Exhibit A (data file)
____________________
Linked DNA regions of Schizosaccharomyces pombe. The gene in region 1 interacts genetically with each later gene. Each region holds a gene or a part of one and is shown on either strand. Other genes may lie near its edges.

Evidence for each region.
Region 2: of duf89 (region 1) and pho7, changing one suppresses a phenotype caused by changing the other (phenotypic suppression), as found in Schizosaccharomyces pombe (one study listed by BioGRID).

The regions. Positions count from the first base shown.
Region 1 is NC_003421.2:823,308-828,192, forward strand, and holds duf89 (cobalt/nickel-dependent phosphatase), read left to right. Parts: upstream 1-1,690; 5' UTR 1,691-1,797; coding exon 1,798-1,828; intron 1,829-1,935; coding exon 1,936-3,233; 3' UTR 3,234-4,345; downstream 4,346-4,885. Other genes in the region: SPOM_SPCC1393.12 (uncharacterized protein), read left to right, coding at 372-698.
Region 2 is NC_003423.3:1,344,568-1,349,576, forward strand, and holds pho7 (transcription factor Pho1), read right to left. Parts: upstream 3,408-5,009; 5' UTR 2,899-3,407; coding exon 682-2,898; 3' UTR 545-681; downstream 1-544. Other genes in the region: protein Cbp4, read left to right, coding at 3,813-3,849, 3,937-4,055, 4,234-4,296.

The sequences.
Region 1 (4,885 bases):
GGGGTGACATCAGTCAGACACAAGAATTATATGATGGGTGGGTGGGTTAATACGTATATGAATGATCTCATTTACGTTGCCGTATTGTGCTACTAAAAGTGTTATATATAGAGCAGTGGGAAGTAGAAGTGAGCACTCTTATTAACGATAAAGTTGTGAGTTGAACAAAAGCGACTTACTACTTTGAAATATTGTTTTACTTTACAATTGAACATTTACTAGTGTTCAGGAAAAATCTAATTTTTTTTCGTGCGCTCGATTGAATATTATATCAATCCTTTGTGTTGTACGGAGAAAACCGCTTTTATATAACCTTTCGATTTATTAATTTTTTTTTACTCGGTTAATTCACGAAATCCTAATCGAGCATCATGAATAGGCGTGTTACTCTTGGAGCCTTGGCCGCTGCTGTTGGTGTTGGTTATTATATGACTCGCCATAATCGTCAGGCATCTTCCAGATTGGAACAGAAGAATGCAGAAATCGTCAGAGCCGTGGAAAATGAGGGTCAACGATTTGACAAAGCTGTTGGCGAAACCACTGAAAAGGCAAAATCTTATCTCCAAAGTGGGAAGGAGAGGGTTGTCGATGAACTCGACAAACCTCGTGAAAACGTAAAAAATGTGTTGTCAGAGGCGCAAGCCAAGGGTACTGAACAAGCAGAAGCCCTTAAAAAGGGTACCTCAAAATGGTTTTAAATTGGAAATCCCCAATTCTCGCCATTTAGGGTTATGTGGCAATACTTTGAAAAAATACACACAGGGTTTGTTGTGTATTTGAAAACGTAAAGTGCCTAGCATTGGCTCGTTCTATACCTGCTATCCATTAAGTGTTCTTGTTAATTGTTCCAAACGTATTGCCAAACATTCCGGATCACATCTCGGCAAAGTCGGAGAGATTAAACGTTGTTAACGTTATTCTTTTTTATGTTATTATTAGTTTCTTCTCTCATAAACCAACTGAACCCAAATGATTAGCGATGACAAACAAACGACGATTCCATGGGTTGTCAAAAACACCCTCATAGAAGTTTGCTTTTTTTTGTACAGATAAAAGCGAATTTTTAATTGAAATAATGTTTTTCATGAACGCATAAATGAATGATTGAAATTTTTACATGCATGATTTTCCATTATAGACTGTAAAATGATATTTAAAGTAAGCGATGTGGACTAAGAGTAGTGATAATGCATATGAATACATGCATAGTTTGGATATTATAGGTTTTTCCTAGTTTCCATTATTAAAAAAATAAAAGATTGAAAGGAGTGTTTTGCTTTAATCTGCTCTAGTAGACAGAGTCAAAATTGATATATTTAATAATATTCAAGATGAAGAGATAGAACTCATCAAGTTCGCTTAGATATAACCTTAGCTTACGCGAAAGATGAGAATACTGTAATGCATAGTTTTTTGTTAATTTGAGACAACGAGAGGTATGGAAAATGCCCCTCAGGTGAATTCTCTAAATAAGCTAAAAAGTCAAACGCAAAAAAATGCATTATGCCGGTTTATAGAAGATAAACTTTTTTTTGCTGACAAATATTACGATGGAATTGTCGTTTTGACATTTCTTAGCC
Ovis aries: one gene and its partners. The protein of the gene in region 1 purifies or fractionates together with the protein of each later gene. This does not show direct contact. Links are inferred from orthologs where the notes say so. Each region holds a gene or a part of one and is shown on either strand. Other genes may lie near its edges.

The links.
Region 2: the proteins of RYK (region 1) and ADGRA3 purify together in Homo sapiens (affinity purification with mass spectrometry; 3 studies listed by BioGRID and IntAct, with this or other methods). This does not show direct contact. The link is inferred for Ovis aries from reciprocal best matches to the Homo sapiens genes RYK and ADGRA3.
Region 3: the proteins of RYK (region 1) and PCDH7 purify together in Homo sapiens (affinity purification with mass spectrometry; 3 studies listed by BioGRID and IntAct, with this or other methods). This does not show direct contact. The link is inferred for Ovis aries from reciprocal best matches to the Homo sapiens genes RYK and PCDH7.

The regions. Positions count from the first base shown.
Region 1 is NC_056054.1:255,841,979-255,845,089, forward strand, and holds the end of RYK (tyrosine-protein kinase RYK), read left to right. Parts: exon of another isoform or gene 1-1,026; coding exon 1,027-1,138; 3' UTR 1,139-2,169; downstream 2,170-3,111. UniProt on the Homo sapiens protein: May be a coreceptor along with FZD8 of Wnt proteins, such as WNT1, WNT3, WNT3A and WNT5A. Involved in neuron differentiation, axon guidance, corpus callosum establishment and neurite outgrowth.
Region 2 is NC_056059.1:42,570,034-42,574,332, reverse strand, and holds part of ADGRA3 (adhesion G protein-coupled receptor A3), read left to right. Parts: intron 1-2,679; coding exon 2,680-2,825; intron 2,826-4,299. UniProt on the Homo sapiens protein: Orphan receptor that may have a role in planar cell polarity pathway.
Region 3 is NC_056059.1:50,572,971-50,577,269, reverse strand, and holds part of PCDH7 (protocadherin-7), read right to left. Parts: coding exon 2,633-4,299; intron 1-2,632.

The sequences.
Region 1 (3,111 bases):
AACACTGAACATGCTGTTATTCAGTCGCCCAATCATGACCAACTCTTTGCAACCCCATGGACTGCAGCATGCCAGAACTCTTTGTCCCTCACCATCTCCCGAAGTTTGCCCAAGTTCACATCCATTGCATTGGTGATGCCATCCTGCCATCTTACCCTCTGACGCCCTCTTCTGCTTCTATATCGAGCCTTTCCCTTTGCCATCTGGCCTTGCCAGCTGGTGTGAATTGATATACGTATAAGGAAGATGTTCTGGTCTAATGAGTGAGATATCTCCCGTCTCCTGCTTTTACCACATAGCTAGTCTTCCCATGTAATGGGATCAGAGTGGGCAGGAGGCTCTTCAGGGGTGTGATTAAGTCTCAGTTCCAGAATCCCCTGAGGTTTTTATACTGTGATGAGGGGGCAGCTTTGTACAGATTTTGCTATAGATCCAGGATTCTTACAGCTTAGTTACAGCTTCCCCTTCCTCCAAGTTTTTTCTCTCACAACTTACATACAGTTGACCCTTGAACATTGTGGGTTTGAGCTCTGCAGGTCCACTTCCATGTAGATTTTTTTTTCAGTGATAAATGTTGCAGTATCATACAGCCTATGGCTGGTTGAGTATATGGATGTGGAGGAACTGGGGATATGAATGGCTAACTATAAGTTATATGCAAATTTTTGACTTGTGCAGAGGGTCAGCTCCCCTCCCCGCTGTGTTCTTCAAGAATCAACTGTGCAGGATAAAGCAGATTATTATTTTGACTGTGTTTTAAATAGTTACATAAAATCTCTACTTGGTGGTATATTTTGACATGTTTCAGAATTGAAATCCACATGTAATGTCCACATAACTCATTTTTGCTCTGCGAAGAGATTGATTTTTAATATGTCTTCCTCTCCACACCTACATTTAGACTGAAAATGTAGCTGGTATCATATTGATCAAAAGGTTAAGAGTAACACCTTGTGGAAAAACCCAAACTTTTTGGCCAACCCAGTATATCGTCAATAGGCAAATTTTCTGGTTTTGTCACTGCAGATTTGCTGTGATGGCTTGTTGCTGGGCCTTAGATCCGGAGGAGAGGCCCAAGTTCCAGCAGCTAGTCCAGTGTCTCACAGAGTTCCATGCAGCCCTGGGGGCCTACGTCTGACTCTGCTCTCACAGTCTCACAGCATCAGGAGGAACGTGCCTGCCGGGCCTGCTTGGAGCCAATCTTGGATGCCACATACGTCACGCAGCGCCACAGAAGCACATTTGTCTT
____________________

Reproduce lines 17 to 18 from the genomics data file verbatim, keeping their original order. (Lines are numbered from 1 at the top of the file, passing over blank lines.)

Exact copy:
Region 3 is NC_056059.1:50,572,971-50,577,269, reverse strand, and holds part of PCDH7 (protocadherin-7), read right to left. Parts: coding exon 2,633-4,299; intron 1-2,632.

The sequences.